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Articles:   Experiential learning comes from cultural immersion & autism &
Are we genetically predisposed to conflict and violence? {Below}

Experiential learning comes from cultural immersion & autism



By Gwendolyn Barnhart, Ph.D.
August 1, 2021 - Last updated: August 2, 2021

While completing a graduate program in clinical psychology, there comes  difficulties, and with them come opportunities for growth through experiential learning. One growth opportunity for me is through navigating this training process while on the autism spectrum.


For most people, social aspects of navigating the world come naturally, but I have to learn as though it were math or history. This is one of the reasons I find psychology so fascinating: I study and learn about human behavior, which helps me to help others while also helping me navigate the world.

One of my favorite clinical training experiences has been through an internship in Nome, Alaska, where I have worked with Alaskan Natives in Nome and surrounding villages. No roads connect Nome to any major city. All resources are obtained through subsistence activities or the costly practice of flying them in or shipping when the sea isn’t frozen. The nearest city is Anchorage, which is 500 miles away, again, with no roads.

I enjoy being in a rural setting, away from the hustle and bustle of city life. City life is daunting for me as the noises are too loud and the lights are too bright. Too much sensory input can be difficult for me. Nome is quiet – no freeways, no large crowds, no sensory craziness – or at least it is minimized.

As an autistic, I have learned to navigate these overt aspects of sensory overload, but it can still be emotionally exhausting to constantly work to regulate my own emotions, cognitions and behavior. I “mask” often; heaven forbid anyone find out that I’m different. In Nome, those from the lower 48 are different. It gives me comfort to no longer be the only different one in town.

Living within this region gives me the opportunity to experience the basic framework of what it means to be human in the context of the environment, the ecosystem and the planet as I am not exhausting myself regulating my sensory and social difficulties. I enjoy the simplicity of life on the tundra, learning about subsistence living and what it means to truly rely on the environment for survival and become an active part of the ecosystem.

I also enjoy immersing myself in other cultures. Within a cohort model, my fellow interns

are tasked with learning about a new culture and being immersed in it. Since this is my

experience nearly every day, I feel as though we are on a level playing field, which is


While in Nome and working with those in the surrounding villages, humility is needed as

it is imperative to put our Western cultural lens aside and look through the lens of the

lived experiences of those we serve. Some cultural aspects of those in the region have

been adversely impacted due to colonialism and negative assertions of Native cultural


People who live in this region often rely on traditional ways of life to survive. Some people do not have running water and regularly have to haul water as part of their daily life. Others do not have plumbing facilities and use “honey buckets” for hygienic purposes. Some do not have internet or cable. In the region, hunting seals, walrus, caribou and other wildlife are essential for survival. To many Westernized eyes, hunting seal and whale are unthinkable acts, while here, to Native eyes, the practice is necessary to feed their families.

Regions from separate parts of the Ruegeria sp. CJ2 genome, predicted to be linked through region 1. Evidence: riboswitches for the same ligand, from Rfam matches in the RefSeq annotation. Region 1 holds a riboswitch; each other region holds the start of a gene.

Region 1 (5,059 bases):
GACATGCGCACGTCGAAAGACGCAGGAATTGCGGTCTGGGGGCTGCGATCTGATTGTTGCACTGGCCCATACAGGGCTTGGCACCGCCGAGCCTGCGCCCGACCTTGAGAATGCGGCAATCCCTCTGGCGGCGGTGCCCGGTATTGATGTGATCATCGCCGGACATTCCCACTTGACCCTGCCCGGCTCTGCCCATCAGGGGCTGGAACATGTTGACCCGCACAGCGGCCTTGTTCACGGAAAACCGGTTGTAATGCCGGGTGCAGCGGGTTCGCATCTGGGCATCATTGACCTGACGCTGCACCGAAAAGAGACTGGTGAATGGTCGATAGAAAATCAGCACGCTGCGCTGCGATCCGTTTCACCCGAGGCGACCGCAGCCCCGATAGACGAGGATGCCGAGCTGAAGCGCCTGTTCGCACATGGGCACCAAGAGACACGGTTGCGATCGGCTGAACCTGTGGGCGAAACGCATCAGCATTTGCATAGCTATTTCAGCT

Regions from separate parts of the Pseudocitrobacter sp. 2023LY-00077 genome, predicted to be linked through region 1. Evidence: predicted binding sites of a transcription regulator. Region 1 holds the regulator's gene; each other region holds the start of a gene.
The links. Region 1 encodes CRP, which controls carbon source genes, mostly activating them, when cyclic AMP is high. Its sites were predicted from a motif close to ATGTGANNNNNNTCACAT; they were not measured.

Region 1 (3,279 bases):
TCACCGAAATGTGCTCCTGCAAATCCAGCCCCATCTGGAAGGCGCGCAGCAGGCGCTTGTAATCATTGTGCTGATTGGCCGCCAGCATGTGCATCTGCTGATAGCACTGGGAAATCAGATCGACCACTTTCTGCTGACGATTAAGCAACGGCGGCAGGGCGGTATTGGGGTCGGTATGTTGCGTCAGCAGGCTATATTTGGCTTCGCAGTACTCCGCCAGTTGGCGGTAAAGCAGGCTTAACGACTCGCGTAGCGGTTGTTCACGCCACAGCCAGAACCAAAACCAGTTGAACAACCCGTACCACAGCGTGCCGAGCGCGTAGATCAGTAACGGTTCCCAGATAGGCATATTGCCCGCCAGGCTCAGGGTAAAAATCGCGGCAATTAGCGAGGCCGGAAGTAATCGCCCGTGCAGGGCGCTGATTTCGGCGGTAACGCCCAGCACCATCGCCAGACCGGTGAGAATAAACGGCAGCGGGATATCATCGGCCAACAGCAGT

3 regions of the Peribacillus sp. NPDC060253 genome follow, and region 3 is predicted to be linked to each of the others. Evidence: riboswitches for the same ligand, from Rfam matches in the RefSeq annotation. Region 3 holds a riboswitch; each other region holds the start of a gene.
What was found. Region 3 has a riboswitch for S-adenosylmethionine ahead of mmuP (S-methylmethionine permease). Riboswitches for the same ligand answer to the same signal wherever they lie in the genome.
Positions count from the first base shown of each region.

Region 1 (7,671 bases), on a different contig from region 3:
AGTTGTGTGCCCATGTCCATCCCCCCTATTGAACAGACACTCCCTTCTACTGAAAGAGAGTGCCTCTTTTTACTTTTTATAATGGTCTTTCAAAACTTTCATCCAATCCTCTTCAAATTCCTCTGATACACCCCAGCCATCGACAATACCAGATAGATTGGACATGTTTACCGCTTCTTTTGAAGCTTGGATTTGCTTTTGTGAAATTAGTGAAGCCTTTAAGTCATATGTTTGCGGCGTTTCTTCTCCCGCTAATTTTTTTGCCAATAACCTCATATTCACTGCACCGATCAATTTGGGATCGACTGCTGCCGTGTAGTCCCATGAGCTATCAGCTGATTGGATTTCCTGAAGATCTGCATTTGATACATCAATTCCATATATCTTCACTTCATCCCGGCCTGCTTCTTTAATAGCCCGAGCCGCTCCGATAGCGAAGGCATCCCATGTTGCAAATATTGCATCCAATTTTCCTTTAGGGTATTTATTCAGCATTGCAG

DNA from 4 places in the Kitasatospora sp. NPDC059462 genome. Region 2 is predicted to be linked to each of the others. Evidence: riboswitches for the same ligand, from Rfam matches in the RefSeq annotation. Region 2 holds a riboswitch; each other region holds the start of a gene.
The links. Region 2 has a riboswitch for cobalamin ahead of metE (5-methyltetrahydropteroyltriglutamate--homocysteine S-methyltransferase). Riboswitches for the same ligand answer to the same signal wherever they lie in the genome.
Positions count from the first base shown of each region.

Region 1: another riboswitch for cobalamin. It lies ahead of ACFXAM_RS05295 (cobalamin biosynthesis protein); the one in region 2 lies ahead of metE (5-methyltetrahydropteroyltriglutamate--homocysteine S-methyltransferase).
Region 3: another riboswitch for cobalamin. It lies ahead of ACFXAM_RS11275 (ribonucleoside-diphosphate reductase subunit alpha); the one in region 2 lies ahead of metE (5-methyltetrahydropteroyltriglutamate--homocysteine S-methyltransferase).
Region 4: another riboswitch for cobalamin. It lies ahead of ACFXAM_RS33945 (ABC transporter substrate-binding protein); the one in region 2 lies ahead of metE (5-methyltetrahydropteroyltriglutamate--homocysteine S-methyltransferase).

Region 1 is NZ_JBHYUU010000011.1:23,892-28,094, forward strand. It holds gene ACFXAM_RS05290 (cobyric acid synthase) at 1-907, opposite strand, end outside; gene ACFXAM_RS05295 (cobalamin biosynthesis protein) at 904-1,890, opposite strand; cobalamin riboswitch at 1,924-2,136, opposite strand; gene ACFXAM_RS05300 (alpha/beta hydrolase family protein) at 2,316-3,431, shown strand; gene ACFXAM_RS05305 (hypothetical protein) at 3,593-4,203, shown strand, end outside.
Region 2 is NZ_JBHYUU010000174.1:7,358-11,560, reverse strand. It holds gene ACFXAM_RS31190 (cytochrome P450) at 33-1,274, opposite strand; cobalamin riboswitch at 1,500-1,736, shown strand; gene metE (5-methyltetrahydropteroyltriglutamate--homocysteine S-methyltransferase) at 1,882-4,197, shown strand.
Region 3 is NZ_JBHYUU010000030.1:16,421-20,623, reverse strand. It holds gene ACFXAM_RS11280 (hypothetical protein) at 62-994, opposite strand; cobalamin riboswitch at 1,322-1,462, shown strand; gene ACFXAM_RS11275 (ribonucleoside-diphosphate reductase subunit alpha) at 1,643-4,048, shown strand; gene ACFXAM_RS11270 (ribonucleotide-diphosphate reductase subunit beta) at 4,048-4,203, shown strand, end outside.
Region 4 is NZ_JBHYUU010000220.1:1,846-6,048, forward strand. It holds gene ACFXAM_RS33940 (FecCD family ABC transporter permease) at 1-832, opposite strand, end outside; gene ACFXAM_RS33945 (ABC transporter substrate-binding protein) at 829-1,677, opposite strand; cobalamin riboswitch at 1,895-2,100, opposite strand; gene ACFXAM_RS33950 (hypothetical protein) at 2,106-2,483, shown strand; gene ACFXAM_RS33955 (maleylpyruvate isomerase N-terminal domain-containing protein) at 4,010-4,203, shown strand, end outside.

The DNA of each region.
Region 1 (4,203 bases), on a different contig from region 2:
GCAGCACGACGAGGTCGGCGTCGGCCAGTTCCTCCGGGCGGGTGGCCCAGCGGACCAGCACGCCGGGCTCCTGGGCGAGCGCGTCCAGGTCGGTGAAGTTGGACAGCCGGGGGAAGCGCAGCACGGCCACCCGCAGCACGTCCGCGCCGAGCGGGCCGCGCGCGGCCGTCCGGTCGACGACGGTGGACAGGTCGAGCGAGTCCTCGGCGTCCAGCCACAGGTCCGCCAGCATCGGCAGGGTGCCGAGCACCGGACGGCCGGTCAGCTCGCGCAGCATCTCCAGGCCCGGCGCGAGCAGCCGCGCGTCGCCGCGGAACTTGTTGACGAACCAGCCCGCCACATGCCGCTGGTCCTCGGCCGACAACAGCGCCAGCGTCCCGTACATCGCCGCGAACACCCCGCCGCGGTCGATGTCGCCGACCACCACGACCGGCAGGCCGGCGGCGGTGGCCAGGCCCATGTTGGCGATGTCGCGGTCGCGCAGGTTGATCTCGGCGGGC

As an autistic, I enjoy identifying parallels and threads in culture that create the fabric of what it means to be human.

As psychologists, it is imperative to put aside our Western lens and our own personal biases, opinions and expectations, since these can hinder therapeutic relationships when working with those in the region

For me, as an autistic, I can relate to some degree; being judged for being autistic is common. People have their biases and opine about what autistics are supposed to be like, about what I am supposed to be like. When I don’t fit their narrative, people often do not understand and attempt to assert their expertise on the subject. I feel as though Westernized culture has done this same thing to Native cultures.

I am fairly good at masking, or playing the “pretending to be normal game.” For me, psychology is the instruction manual. When I live by the manual, I can pass.
Much of my psychological training has been through the lens of Westernized culture, based on Western norms and values. This same culture has victimized those I serve. In a way, this culture has victimized me and others with neurodivergent minds.

Cultural sensitivity is needed when serving a population that has undergone such a tumultuous change in its way of life, especially since the adverse ramifications of it are present in the lives of those that come into my office as they actively experience the trauma associated with colonialism.

My job is to sit alongside my clients, acknowledge and process the past, its adverse effects and how it coincides with an ever-changing world with cultural sensitivity all whilst masking and playing the “pretending to be normal game.”

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Gwendolyn Barnhart is a Psy.D. student from Antioch University – Seattle Clinical Psychology program who is finishing her internship in Nome, Alaska, through the Alaska Psychology Internship Consortium. She holds a Ph.D. in general psychology with an emphasis in research and is also finishing her Ed.D. through Walden University concurrently with her Psy.D. at Antioch University. Her email is:


Are we genetically predisposed to conflict and violence?

By Richard Althouse, Ph.D.
August 1, 2021 -
Last updated: August 2, 2021

Genetics research long ago revealed that genes fundamentally determine the structures, functions and behaviors of all living things to ensure their survival and that genetics determines the structure and function of our brains. Neuroscience research has well established that our brains determine our individual responses to our environments and are programmed by epigenetic experiences that culminate in our personalities. These experiences can, in turn, influence genetic changes that are passed on to future generations, eventually defining their individual personalities.